Image from Shutterstock.com.
A federal judge in Boston has dismissed a lawsuit alleging that Harvard Law Review violates federal law by using racial and gender preferences when selecting its student members.
The suit was initially filed by Faculty, Alumni and Students Opposed to Racial Preferences. A second group, the Coalition for Meritocracy at Universities, has also joined the suit as a plaintiff.
Sorokin said the “sparse allegations” in the complaint had failed to identify any members of the groups who have been harmed by the policy. The complaint said the groups have members who are Harvard students who plan to apply to the law review, and that the groups include faculty members who plan to submit articles to the law review.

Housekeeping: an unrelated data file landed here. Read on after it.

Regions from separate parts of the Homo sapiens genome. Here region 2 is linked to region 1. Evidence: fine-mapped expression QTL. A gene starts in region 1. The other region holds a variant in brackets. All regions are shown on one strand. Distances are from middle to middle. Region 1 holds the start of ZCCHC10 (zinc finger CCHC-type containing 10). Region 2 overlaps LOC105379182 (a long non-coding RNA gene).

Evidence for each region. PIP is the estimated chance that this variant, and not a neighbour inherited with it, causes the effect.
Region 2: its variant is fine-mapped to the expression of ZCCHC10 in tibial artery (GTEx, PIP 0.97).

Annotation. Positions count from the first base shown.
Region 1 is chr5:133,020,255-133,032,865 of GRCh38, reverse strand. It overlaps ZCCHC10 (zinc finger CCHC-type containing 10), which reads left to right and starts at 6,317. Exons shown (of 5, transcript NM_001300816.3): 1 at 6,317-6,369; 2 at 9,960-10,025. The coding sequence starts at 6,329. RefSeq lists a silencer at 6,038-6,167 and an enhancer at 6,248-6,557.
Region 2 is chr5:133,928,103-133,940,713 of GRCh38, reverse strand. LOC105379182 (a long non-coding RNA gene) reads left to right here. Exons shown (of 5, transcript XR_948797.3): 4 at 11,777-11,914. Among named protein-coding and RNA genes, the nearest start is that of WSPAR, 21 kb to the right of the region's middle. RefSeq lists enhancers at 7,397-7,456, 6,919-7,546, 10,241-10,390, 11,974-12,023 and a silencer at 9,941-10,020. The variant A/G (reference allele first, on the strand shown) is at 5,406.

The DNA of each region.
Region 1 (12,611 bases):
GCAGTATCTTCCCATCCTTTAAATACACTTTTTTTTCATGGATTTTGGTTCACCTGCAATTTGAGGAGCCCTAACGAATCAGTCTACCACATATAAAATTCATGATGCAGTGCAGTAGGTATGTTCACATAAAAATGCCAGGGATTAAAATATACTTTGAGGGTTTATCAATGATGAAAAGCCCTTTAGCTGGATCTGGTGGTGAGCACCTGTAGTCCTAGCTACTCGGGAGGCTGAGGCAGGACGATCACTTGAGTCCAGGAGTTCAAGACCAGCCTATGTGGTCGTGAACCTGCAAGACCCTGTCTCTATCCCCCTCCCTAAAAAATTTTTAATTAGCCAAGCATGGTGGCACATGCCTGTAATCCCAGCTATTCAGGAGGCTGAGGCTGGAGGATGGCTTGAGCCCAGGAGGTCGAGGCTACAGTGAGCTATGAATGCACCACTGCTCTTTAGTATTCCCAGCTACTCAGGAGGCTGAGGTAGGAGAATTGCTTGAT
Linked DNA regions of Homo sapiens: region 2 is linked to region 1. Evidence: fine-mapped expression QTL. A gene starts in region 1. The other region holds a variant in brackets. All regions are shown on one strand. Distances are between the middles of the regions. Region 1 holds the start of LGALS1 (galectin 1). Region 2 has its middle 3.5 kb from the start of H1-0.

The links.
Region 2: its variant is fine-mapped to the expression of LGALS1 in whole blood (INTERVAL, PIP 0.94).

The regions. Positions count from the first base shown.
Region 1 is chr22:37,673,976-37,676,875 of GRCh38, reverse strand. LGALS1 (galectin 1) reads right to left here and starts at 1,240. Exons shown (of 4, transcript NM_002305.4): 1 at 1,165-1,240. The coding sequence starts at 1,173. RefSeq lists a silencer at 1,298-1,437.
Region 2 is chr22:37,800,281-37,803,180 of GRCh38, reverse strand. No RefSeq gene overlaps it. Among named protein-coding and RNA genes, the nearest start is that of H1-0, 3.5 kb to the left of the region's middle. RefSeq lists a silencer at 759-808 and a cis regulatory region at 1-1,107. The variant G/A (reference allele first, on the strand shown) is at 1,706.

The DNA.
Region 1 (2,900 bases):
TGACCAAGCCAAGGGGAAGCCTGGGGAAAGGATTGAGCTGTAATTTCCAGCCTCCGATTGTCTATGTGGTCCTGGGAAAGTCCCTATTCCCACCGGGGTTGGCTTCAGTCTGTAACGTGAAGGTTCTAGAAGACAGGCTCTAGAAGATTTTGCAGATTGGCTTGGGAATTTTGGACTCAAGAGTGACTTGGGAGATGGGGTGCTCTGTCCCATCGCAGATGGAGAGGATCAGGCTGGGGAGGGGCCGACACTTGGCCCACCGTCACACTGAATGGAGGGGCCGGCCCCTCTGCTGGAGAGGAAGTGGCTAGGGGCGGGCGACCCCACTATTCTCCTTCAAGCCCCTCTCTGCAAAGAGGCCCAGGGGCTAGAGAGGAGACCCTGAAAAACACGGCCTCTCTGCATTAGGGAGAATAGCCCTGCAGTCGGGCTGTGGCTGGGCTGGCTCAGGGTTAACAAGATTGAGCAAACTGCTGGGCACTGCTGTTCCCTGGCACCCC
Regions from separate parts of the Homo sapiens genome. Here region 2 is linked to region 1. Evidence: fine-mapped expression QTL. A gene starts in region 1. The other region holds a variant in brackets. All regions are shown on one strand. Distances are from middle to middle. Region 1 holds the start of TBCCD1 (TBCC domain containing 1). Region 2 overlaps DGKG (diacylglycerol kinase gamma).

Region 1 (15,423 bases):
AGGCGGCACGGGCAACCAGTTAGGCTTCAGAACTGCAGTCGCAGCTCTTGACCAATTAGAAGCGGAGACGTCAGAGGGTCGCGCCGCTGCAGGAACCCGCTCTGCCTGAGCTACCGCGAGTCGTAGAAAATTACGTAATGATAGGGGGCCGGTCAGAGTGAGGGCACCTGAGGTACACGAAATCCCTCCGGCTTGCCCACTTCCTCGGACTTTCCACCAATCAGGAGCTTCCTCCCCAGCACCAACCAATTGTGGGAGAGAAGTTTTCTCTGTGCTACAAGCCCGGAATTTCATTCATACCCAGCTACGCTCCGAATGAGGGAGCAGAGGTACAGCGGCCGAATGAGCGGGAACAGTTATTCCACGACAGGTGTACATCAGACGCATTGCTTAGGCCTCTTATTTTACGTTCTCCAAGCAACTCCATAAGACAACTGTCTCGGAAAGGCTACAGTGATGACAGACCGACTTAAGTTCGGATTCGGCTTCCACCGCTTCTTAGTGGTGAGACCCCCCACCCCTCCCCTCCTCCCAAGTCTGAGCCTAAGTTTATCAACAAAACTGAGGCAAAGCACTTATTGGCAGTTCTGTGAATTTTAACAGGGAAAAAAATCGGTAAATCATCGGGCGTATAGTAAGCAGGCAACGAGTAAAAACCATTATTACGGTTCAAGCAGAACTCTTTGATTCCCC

But Sorokin said the groups have to describe those members beyond “threadbare recitals.”
“Their failure to supply even the slightest description of any member who might satisfy the prerequisites for Article III standing—including concrete and particularized, actual or imminent injury redressable by a favorable decision in this case—requires dismissal of the amended complaint in its entirety,” Sorokin wrote.
Sorokin gave the group a chance to file a new complaint that can satisfy standing criteria and other deficiencies.
The lawsuit had claimed that the law review’s preferences violated Title VI of the Civil Rights Act of 1964, which bars racial and national origin discrimination in programs receiving federal financial assistance. The suit also claimed a violation of Title IX of the Education Amendments Act of 1972, which bars discrimination in education programs receiving federal assistance.
Sorokin said those claims fail because the complaint had not alleged any facts suggesting that the law review receives federal money.